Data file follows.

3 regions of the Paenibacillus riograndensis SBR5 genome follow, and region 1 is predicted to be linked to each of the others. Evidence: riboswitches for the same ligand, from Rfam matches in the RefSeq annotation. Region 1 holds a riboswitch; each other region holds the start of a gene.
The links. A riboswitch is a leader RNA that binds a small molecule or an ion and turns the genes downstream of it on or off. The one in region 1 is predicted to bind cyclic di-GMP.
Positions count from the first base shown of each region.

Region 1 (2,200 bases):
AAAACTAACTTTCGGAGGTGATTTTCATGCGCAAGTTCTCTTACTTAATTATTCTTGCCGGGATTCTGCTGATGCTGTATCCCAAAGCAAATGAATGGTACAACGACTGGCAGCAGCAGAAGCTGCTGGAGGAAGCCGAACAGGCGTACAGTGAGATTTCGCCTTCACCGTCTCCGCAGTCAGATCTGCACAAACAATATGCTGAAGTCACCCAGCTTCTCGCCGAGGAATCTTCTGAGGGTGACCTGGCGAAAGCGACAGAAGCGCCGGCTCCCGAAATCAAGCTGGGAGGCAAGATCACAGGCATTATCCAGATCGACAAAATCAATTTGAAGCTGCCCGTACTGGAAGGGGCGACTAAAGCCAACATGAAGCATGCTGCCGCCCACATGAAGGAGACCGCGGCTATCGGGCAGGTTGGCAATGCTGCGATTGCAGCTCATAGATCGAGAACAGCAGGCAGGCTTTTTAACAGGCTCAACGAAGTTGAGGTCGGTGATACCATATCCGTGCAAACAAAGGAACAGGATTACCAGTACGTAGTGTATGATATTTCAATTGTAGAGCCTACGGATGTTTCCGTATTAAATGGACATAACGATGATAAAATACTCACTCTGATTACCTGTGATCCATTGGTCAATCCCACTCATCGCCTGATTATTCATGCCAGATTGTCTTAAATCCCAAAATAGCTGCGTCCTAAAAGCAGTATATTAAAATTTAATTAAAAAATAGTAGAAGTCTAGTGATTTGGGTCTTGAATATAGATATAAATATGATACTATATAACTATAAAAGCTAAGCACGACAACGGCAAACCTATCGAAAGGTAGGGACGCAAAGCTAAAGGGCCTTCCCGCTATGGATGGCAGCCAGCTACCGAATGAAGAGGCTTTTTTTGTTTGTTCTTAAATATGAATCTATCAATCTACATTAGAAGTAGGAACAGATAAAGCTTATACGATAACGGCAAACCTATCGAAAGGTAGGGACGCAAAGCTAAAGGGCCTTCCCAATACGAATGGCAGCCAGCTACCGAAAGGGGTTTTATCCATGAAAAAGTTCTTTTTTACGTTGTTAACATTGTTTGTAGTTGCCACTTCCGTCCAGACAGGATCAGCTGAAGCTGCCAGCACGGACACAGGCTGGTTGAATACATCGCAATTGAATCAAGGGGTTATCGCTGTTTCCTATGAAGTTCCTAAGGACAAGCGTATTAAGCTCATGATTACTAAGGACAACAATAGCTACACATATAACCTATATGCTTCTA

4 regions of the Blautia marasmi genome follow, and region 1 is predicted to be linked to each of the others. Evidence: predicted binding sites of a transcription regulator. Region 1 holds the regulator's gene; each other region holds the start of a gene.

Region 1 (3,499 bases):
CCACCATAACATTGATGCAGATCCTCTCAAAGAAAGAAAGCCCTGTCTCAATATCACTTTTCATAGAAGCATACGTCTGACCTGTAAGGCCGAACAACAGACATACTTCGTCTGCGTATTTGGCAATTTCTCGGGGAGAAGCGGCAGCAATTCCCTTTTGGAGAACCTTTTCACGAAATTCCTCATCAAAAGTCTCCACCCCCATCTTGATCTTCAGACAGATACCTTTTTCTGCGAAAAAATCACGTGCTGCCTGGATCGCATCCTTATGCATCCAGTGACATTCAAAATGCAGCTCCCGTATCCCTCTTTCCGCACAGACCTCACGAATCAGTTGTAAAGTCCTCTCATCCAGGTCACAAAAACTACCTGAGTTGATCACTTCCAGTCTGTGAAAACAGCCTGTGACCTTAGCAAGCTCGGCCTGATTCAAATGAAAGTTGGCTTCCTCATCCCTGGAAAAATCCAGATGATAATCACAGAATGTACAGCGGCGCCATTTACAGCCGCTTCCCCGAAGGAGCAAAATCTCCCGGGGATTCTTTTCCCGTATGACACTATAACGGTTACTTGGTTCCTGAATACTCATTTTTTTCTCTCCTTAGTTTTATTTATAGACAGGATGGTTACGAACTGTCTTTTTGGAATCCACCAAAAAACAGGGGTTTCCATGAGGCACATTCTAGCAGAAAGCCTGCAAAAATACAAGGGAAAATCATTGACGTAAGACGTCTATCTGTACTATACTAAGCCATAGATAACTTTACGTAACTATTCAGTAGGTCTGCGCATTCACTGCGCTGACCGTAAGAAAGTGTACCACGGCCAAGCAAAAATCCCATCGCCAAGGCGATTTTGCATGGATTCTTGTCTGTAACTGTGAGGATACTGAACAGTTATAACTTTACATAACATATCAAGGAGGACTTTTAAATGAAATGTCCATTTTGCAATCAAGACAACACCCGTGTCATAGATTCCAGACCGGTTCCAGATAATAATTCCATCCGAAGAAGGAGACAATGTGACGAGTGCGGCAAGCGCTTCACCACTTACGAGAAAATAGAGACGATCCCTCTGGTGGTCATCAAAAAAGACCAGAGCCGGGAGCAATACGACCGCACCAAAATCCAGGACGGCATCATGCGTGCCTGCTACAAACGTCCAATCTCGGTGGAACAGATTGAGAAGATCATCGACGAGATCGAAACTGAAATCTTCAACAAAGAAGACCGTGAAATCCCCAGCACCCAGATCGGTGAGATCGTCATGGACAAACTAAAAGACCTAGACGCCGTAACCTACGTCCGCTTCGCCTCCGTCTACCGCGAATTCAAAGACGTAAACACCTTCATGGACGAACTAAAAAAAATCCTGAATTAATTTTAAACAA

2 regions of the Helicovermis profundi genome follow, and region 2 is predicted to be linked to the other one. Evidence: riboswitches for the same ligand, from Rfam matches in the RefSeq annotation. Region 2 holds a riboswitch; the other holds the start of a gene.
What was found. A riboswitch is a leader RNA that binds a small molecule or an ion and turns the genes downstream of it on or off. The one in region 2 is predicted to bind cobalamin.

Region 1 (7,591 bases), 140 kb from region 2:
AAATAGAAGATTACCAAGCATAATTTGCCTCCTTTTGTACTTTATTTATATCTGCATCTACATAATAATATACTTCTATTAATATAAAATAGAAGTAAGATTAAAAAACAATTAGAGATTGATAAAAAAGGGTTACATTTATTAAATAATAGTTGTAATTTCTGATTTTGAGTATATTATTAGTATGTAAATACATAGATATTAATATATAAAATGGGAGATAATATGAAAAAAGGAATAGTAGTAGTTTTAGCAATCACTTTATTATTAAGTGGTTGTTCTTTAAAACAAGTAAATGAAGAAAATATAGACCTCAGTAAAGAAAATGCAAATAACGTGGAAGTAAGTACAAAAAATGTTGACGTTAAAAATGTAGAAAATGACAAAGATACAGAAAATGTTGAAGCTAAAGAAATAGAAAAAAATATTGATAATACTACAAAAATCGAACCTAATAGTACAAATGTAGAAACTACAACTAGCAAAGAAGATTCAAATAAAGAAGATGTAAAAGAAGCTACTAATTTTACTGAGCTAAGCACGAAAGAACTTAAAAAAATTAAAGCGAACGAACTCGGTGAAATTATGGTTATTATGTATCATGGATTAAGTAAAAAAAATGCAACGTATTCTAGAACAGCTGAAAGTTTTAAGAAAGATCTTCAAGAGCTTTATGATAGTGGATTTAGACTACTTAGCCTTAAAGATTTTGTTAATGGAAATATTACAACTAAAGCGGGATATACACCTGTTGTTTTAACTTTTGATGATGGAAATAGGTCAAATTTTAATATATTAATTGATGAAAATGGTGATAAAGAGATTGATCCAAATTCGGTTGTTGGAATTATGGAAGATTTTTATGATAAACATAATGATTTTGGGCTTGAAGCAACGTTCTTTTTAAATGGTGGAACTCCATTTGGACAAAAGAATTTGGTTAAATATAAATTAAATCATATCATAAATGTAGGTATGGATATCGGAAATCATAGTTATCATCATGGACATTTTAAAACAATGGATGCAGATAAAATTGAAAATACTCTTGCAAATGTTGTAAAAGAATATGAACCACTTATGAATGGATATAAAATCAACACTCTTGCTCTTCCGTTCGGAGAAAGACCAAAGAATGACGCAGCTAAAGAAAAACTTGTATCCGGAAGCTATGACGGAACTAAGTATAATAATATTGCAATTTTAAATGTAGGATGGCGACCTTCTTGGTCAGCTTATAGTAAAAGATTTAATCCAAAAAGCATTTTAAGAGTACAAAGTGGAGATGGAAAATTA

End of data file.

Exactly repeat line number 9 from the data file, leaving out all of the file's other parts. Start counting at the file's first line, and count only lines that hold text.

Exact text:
2 regions of the Helicovermis profundi genome follow, and region 2 is predicted to be linked to the other one. Evidence: riboswitches for the same ligand, from Rfam matches in the RefSeq annotation. Region 2 holds a riboswitch; the other holds the start of a gene.